Dr. Laura: Are all women shrill? Are all whites racist?

August 21, 2010

Dr. Laura’s ignorant racial (not racist) comments should be a teachable moment for ALL Americans.

Obama! Please don’t make another race speech!

July 21, 2010

Your adminstration has already issued its apology and Ms. Sherod accepted. If this happened under President Clinton or Bush, the media outrage would have stopped at the Secretary of Agriculture. There were many racial incidents during their tenure and they spoke about by them by choice, not by force. Please don’t turn yourself into a Black mammy figure, always consoling the guilty people you work for. We as adults should be able to handle this with the example that you set in your administration. If we can’t then the problem is with us, not you. No more words need to come directly from you on this issue.

Selling out Shirley Sherrod

July 20, 2010

In an era of non-fact based journalism, we have sold out Ms. Sherrod. Because of our fear of talking about race, we used video editing to kill someone’s career, in this economy. The NAACP sold her out so it could look objective, conservatives edited video, and now the White House sold her out because it’s afraid to talk about race. This is shameful. Is the NAACP now going to protest for her to get her job back? What happened to hearing both sides? This is the state of america we are in and we should be ashamed.

Mr. Prez, McChrystal or SOMEONE has got to go!

June 22, 2010

The comments of General McChrystal’s staff in the Rolling Stone magazine are outright treacherous and the fact that General McChrystal was in the room for some of them is even worse. There are other comments that were “off the record” as well. I don’t care how much Gen. McChrystal knows about the war. This type of betrayal will cause division at the Pentagon and if President Obama isn’t decisive, he will be made to look even weaker on terrorism than many already make him to be.

American Idol vs. American Education

June 22, 2010

American Idol’s decision to allow 15 year olds to compete is the latest example of how we tell our kids every day that entertainment is more important than education. We critique the school system but no money in them, then we make kids famous off of YouTube hits and shows like Idol. This is a country afterall, that has websites that list the top basketball players…in the 5th grade. Though American Idol is not responsible for the demise of American education, it is just the latest ecample of how we preach one thing to our kids and practice another.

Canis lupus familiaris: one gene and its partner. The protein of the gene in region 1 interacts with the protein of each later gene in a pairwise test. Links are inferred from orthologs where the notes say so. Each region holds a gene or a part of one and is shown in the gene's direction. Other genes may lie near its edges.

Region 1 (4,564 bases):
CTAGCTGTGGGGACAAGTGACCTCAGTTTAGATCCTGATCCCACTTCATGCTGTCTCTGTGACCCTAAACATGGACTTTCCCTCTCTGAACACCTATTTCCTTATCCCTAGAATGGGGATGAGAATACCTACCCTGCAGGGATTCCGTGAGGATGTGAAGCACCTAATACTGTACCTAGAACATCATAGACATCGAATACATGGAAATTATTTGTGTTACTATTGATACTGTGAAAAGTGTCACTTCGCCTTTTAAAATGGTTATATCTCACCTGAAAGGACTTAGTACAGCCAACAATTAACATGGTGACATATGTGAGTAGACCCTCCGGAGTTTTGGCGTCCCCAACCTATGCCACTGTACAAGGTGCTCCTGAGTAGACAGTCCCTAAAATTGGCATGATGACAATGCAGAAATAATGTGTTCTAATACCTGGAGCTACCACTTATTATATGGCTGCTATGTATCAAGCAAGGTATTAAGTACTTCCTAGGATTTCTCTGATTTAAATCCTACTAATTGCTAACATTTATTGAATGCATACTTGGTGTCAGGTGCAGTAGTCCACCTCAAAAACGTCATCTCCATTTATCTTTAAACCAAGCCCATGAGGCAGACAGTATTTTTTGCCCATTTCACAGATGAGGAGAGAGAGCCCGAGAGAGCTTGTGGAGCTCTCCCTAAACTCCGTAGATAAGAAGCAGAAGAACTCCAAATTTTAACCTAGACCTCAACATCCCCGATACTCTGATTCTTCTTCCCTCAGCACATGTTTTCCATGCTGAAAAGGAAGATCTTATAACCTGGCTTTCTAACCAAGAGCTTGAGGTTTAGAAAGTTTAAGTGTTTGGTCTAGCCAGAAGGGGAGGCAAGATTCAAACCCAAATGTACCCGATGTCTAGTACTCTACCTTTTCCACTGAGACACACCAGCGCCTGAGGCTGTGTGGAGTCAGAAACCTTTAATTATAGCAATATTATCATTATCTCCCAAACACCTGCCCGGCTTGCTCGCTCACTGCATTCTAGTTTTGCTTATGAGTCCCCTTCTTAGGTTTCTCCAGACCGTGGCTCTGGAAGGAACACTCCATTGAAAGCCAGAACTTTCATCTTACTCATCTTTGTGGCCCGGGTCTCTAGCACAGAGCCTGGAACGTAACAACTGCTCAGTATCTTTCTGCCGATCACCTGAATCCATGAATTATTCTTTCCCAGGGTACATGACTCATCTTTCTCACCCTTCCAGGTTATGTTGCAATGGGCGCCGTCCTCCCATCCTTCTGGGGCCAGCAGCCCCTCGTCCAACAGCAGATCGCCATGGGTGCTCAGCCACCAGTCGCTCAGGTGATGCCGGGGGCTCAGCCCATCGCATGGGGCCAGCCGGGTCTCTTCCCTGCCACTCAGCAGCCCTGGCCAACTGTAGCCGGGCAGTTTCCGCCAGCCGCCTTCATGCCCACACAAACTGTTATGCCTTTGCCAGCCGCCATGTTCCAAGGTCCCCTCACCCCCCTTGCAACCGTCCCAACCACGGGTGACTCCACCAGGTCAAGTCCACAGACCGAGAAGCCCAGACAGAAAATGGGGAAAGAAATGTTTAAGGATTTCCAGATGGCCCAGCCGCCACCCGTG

Guilty until proven ISRAEL?

June 2, 2010

Post asserts that regardless of who is responsible for initiating the violence on these flotillas, the real loser is going to be the United States and its policy towards Israel. Just days before this incident, President Obama declared (once again) that the U.S. bond with Israel is unbreakable. This constant message from every U.S. President tells Israel it can do whatever it wants. President Obama can’t just go speak to the Muslim world in Egypt and come back home and act this way. If the IDF is found to be the aggressor, the U.S. response should be swift and stern. As Amabassdor Peck, who was on one of the flotillas stated: hawkish people are going to continue to behave hawkishly and that is the case with Israel. The Isaraeli government cannot continue to act with impunity and always be looked at as the victim by the U.S. In that region of the world, no one has clean hands. If the U.S. wants true credibility internationally, President Obama needs to get tough on Israel.

Don’t boycott BP! Boycott yourself!

May 28, 2010

Post asserts that it is foolish for us to boycott BP. We need to boycott our addicition to oil. Are we going to just substitute our BP dollars for Exxon or Chevron or Citgo? Please! We need to now more than ever focus on developing alternative energy. Both our current president and our last one have said we are addicted to oil. After this tragedy passes, we will develop a short memory as we always do and go back to gas guzzling and other dependent practices. We have the ability and the technology to change this. NOW is the time to develop the will. It be inconvenient. But the truth often is…